• Always swim with a buddy; do not allow anyone to swim alone.
  • Never leave a young child unattended near water and do not trust a child’s life to another child; teach children to always ask permission to go near water.
  • Have young children or inexperienced swimmers wear U.S. Coast Guard-approved life jackets around water, but do not rely on life jackets alone.
  • Maintain constant supervision.
  • Make sure everyone in your family learns to swim well. Enroll in age-appropriate Red Cross water orientation and learn-to-swim courses.
  • If you have a pool, secure it with appropriate barriers. Many children who drown in home pools were out of sight for less than five minutes and in the care of one or both parents at the time.
  • Avoid distractions when supervising children around water.
  • If a child is missing, check the water first. Seconds count in preventing death or disability.
  • Have appropriate equipment, such as reaching or throwing equipment, a cell phone, life jackets and a first-aid kit.
  • Know how and when to call 9-1-1 or the local emergency number.
  • Enroll in Red Cross home pool safety, water safety, first aid and CPR/AED courses to learn how to prevent and respond to emergencies.
  • Protect your skin. Limit the amount of direct sunlight you receive between 10:00 a.m. and 4:00 p.m. and wear sunscreen with a protection factor of at least 15.
  • Drink plenty of water regularly, even if you’re not thirsty. Avoid drinks with alcohol or caffeine in them.

Stay Safe During the Holidays!

Here at Ringgold County Hospital, we love our patients, but we don’t want to see you during the holidays because of an accident around your home. We hope you enjoy these basic safety tips to help keep your family healthy as we head into the new year.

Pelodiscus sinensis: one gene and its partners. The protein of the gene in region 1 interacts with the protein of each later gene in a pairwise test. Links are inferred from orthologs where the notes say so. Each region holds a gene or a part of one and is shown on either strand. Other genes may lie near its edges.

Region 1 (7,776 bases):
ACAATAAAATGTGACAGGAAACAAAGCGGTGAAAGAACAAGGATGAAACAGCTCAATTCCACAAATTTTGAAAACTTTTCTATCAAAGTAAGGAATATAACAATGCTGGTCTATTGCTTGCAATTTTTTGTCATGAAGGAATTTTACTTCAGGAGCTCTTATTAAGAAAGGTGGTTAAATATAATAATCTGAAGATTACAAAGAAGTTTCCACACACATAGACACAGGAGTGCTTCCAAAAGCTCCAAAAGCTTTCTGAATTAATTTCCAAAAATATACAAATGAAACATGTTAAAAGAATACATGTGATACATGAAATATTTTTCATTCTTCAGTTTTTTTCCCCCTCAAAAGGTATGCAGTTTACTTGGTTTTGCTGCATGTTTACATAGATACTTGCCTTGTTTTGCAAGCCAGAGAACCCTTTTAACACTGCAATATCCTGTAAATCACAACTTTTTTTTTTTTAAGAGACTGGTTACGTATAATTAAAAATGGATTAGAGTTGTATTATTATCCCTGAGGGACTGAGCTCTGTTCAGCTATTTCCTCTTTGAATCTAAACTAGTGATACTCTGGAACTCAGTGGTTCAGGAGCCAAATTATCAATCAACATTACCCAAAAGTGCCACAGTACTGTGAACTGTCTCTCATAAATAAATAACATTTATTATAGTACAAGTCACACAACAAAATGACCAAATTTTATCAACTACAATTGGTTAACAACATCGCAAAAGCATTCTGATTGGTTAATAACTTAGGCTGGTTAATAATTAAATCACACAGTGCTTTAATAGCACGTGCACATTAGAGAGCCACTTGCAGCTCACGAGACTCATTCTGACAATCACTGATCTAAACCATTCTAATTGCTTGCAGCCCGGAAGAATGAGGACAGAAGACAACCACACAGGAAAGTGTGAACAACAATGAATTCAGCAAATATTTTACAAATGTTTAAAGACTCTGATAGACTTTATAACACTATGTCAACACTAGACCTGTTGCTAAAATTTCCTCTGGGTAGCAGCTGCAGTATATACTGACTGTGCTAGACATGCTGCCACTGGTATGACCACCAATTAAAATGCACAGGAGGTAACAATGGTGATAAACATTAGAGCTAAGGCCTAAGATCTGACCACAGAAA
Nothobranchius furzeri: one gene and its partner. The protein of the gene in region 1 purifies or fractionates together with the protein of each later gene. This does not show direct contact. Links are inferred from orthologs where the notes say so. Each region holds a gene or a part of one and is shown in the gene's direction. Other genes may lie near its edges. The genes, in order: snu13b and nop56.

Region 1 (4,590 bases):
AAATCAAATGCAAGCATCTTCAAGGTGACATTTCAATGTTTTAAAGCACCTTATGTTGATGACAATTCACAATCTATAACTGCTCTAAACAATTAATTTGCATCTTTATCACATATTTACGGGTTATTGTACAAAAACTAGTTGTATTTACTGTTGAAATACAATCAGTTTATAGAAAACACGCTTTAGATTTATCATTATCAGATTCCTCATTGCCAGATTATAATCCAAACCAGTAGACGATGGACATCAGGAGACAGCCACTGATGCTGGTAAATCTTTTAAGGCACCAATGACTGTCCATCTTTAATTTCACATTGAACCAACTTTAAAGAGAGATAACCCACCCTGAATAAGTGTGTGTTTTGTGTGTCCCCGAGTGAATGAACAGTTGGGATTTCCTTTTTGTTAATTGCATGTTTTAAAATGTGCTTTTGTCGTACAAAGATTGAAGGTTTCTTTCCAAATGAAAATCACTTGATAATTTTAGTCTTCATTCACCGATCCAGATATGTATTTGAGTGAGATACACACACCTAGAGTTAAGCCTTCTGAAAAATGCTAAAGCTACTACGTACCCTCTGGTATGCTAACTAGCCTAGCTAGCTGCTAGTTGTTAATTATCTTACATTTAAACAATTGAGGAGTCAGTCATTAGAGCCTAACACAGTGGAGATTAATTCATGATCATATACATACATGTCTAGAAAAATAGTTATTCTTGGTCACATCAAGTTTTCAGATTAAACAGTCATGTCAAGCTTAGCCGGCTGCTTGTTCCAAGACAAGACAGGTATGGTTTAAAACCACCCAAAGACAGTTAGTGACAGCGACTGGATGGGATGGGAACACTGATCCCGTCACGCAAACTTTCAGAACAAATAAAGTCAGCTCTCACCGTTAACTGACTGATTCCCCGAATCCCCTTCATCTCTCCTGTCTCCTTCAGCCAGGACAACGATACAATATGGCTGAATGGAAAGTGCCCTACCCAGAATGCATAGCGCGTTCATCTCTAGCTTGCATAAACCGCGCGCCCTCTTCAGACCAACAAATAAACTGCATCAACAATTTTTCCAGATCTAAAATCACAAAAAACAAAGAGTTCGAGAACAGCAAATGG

Happy Holidays from RCH

Happy Holidays from RCH

Decorating safety

• Never use lighted candles near trees, boughs, curtains, or with any potentially flammable item.
• Small children may think that holiday plants look good enough to eat, but many plants may be poisonous or can cause severe stomach problems. Watch out for mistletoe, holly berries, Jerusalem cherry and amaryllis. Keep them out of reach.
• If you display a live Christmas tree, put it up away from fireplaces, radiators, and
other heat sources. Make sure the tree doesn’t block foot traffic or doorways. Keep it well watered to avoid the dry branches from catching fire from the heat of light bulbs.
• If you use an artificial tree, choose one that is tested and labeled as fire resistant.
Artificial trees with built-in electrical systems should have the Underwriters Laboratory (UL) label.
• Turn off all lights on trees and decorations when you go to bed or leave the house. Unplug extension cords when not in use.
• Avoid placing breakable tree ornaments or ones with small, detachable parts on lower branches where small children or pets can reach them.

Hosting and Food Safety

• When preparing a holiday meal for friends and family, be sure to wash hands, utensils, sink, and anything else that has come in contact with raw poultry.
• Never defrost food at room temperature. Thaw it in the refrigerator, in cold water, or in the microwave.
• Keep your knives sharp! Most knife injuries occur due to dull blades.
• Refrigerate or freeze leftovers in covered shallow containers within two hours after cooking. Date the leftovers for future use.
• The holiday season is one of the most stressful times of the year. You can’t avoid stress completely, but you can give yourself some relief. Take time to enjoy the season!